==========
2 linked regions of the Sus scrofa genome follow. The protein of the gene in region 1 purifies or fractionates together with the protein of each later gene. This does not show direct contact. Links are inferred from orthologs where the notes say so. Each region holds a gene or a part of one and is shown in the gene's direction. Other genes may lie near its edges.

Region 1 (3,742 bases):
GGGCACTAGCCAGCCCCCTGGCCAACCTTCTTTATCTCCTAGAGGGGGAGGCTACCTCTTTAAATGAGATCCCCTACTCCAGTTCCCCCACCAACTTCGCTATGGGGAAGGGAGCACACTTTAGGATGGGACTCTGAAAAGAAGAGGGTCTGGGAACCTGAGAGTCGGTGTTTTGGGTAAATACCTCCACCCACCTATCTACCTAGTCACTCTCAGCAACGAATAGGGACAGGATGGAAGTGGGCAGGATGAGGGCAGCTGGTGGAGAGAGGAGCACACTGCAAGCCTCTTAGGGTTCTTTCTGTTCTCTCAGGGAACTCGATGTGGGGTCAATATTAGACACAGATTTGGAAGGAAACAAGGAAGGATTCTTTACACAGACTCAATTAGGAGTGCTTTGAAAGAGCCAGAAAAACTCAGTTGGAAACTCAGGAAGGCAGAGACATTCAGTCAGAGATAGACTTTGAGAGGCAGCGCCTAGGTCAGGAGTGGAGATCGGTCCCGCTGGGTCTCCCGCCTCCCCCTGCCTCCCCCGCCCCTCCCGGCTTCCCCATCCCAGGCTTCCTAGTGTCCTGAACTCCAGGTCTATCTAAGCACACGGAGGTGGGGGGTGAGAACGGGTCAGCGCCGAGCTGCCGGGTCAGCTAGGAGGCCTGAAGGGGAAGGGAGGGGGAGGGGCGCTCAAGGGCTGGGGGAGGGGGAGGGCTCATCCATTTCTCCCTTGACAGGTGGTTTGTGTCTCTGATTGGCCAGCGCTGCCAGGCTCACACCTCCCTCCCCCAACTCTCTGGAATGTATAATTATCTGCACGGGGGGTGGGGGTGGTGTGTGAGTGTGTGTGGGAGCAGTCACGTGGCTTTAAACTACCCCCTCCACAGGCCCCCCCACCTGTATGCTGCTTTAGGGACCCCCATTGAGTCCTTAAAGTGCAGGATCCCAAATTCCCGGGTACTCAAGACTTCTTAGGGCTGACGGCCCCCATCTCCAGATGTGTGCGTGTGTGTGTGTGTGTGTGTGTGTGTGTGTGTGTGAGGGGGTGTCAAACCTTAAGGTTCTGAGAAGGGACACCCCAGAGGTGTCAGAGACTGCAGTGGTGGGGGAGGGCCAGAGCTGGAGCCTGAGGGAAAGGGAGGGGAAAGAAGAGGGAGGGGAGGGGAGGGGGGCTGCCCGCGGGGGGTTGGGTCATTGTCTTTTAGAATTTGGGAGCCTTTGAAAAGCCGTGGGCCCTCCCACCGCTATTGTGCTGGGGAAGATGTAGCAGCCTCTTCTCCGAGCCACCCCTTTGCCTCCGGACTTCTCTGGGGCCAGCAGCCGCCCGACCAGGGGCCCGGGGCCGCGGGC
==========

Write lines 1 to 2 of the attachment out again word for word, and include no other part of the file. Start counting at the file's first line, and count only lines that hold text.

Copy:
2 linked regions of the Sus scrofa genome follow. The protein of the gene in region 1 purifies or fractionates together with the protein of each later gene. This does not show direct contact. Links are inferred from orthologs where the notes say so. Each region holds a gene or a part of one and is shown in the gene's direction. Other genes may lie near its edges.

Region 1 (3,742 bases):